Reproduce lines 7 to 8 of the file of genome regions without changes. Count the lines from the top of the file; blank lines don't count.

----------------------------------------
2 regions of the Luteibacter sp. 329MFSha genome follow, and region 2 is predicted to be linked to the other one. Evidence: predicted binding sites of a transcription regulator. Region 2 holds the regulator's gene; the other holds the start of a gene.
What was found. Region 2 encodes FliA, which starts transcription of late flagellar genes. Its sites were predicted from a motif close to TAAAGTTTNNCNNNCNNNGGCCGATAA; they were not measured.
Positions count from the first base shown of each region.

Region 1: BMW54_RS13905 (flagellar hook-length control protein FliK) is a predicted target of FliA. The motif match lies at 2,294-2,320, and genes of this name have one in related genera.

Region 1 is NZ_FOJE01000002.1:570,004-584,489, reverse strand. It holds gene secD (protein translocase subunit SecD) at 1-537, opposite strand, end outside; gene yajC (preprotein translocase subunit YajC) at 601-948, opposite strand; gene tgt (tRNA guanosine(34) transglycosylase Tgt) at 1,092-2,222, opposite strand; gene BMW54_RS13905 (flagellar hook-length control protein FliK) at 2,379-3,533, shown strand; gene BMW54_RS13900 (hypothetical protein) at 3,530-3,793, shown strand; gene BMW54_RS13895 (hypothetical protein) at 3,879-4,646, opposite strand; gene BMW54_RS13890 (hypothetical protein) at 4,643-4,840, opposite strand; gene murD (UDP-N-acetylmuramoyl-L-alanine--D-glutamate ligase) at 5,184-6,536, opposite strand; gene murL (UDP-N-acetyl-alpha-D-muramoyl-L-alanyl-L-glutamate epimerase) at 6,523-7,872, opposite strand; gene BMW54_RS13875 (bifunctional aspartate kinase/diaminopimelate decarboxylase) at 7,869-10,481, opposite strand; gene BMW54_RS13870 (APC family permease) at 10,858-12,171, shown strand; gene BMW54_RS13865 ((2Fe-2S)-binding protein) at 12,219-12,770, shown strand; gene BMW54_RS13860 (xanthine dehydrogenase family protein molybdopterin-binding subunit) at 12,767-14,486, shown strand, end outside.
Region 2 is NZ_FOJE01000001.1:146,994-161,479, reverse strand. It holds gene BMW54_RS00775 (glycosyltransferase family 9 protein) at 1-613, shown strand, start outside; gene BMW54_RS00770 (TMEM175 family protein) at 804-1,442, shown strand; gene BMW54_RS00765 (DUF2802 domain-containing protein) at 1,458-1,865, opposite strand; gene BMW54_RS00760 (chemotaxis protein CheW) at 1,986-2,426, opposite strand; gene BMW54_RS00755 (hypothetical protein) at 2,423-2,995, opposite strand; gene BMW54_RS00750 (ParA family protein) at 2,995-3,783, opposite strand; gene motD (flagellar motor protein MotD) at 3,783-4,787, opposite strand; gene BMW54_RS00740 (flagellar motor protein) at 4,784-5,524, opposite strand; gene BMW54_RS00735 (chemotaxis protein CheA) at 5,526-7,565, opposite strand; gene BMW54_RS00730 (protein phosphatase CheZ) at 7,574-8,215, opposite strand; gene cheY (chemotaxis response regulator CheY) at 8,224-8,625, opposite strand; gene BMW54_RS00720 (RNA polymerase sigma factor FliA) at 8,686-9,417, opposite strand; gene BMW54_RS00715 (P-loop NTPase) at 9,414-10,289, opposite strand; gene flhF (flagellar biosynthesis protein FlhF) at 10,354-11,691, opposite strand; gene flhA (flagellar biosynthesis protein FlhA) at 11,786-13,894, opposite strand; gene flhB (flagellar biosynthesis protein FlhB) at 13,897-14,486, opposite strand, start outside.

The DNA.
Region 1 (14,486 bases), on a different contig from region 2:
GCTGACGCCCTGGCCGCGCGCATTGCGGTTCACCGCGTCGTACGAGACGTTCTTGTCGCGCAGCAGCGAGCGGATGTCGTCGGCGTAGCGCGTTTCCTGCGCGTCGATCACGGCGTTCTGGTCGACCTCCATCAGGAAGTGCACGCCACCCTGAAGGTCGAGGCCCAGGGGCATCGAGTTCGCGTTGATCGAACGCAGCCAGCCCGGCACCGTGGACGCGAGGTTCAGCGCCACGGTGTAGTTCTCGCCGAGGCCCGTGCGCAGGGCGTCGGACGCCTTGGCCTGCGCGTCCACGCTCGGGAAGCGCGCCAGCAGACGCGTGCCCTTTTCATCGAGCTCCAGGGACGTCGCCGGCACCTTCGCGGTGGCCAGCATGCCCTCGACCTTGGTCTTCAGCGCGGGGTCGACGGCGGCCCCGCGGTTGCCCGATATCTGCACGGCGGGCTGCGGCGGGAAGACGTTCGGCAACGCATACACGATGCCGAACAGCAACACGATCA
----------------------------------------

The DNA.
Region 1 (14,486 bases), on a different contig from region 2: